The Korean Past.
Sections: Friday 9am, 10am, 12pm
Instructor and TAs
Prof. Kyung Moon Hwang
Tuesday 2:00-3:30pm, Wednesday 2-3:30pm
Tuesday 2-3pm, Friday 1-2pm
Tuesday 2-3:30pm, Friday 11am-12:30pm
(please read carefully)
Korea remains a mystery for most people, including many influential Americans in politics and journalism.
This course aims to help the student
understand Korea through the most comprehensive and reliable approach--through its history.
When we understand the larger flow of Korean history
and the recurrent themes that have characterized the development of Korean civilization, we can get a more substantial, more sophisticated grasp of
the reasons behind the headlines.
In the process, we gain an appreciation for the richness of a very distinctive, and--for most of us--wholly different
civilization, which can teach us much about common patterns in human history and provide us a fresh perspective on American or Western
Several themes run through the course of Korean history from the very beginning of historical records to the present day:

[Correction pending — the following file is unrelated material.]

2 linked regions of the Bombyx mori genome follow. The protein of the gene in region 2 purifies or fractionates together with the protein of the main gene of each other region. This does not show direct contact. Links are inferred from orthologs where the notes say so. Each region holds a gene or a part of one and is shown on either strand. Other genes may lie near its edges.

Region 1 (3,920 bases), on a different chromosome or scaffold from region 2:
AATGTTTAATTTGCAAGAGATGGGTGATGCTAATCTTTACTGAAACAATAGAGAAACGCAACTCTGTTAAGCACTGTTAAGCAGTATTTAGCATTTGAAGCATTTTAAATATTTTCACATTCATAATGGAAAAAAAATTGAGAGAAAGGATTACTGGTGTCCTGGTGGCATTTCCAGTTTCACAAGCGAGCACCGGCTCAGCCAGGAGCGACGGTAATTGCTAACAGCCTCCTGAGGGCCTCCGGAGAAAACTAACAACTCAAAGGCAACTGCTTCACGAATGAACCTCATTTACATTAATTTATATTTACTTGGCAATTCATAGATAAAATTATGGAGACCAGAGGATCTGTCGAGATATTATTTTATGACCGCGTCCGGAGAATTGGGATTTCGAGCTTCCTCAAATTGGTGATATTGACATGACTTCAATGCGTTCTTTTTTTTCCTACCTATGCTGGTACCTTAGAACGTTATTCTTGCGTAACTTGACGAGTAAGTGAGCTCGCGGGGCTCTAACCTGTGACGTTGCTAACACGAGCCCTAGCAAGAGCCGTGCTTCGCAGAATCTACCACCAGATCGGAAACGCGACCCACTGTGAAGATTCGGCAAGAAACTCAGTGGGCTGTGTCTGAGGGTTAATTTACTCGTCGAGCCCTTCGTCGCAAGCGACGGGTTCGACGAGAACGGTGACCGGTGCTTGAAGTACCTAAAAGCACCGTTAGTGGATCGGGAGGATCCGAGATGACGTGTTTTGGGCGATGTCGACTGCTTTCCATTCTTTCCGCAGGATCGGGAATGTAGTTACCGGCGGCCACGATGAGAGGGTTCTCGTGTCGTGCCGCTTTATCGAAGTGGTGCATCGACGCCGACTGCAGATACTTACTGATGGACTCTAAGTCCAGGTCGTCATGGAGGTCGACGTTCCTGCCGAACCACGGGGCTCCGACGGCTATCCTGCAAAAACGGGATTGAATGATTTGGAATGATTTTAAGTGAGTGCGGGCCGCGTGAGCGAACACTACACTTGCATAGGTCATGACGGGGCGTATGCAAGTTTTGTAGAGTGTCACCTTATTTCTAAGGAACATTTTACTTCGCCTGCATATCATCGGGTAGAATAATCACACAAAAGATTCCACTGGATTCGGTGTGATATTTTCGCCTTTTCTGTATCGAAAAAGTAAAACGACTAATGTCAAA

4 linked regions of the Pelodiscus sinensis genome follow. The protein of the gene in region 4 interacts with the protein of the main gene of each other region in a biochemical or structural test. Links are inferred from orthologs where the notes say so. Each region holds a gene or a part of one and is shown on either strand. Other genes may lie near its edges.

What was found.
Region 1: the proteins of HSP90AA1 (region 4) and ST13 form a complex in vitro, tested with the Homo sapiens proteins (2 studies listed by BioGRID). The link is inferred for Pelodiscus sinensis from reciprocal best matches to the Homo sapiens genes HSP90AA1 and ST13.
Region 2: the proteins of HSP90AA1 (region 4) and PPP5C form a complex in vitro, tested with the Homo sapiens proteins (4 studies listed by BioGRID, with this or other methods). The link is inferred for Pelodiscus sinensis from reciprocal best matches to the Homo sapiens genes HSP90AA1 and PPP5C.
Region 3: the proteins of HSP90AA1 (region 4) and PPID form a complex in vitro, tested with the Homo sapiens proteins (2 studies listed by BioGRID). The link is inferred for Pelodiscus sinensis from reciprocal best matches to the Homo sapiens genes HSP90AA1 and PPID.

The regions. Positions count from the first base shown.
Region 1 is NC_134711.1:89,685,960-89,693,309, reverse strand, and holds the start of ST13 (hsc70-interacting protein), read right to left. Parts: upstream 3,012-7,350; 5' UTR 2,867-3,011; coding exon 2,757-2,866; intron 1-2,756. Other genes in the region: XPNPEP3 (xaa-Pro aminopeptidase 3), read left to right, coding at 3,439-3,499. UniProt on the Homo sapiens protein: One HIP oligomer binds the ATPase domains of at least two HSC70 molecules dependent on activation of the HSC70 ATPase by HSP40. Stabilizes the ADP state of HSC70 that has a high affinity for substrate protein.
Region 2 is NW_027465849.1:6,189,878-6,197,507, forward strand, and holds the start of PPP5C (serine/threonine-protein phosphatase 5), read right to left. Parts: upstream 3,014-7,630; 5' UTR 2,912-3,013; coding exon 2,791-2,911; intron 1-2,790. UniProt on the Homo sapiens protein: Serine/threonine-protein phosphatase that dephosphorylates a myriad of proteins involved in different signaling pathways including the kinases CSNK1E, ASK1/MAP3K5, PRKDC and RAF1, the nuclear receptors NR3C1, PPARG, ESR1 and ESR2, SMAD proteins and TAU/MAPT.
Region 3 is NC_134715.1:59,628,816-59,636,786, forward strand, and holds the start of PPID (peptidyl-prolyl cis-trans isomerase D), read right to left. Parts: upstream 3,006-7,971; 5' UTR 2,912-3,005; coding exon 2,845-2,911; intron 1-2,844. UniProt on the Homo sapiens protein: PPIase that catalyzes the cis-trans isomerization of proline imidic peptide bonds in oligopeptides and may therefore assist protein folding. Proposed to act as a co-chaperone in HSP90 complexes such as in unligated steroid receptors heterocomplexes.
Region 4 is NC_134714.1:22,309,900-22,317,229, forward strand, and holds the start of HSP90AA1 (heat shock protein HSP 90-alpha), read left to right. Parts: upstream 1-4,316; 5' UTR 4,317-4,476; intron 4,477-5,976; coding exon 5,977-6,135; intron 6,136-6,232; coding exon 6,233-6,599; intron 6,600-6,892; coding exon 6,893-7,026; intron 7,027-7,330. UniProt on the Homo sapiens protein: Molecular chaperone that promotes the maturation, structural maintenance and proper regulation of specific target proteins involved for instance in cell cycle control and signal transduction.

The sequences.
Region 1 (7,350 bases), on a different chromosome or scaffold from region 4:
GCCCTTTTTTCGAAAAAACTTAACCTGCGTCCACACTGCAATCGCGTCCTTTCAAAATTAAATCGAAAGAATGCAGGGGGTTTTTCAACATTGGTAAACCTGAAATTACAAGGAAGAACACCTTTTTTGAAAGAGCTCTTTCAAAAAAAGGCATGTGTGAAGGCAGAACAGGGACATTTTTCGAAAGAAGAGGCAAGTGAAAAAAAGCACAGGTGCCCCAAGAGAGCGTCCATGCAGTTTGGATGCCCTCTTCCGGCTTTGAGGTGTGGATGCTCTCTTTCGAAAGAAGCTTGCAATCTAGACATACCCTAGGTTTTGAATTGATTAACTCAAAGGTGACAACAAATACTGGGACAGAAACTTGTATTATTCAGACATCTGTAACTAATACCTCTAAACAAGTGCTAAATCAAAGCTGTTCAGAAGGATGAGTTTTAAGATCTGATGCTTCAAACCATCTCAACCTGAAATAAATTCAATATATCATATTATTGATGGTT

1. The search for Korean
identity and cultural distinctiveness; 2. Relationship to the outside world; 3. Forms of political domination; 4. Social hierarchy; 5. Gender
and family; and 6. The role of religion.
These themes, often interacting with each other, will appear repeatedly, and the challenge will be to
determine how each theme remains consistent as well as how each theme develops in accordance with the historical context of any given time.
A final important theme will be the country’s
, especially its history in the 20th century, when Korea, one of the oldest
civilizations in the world, was suddenly bombarded with the full range of economic, political, social, and cultural change.
The modern period
witnessed, for the first time in over a thousand years, subjugation into direct rule by another power (period of Japanese colonialism), and the division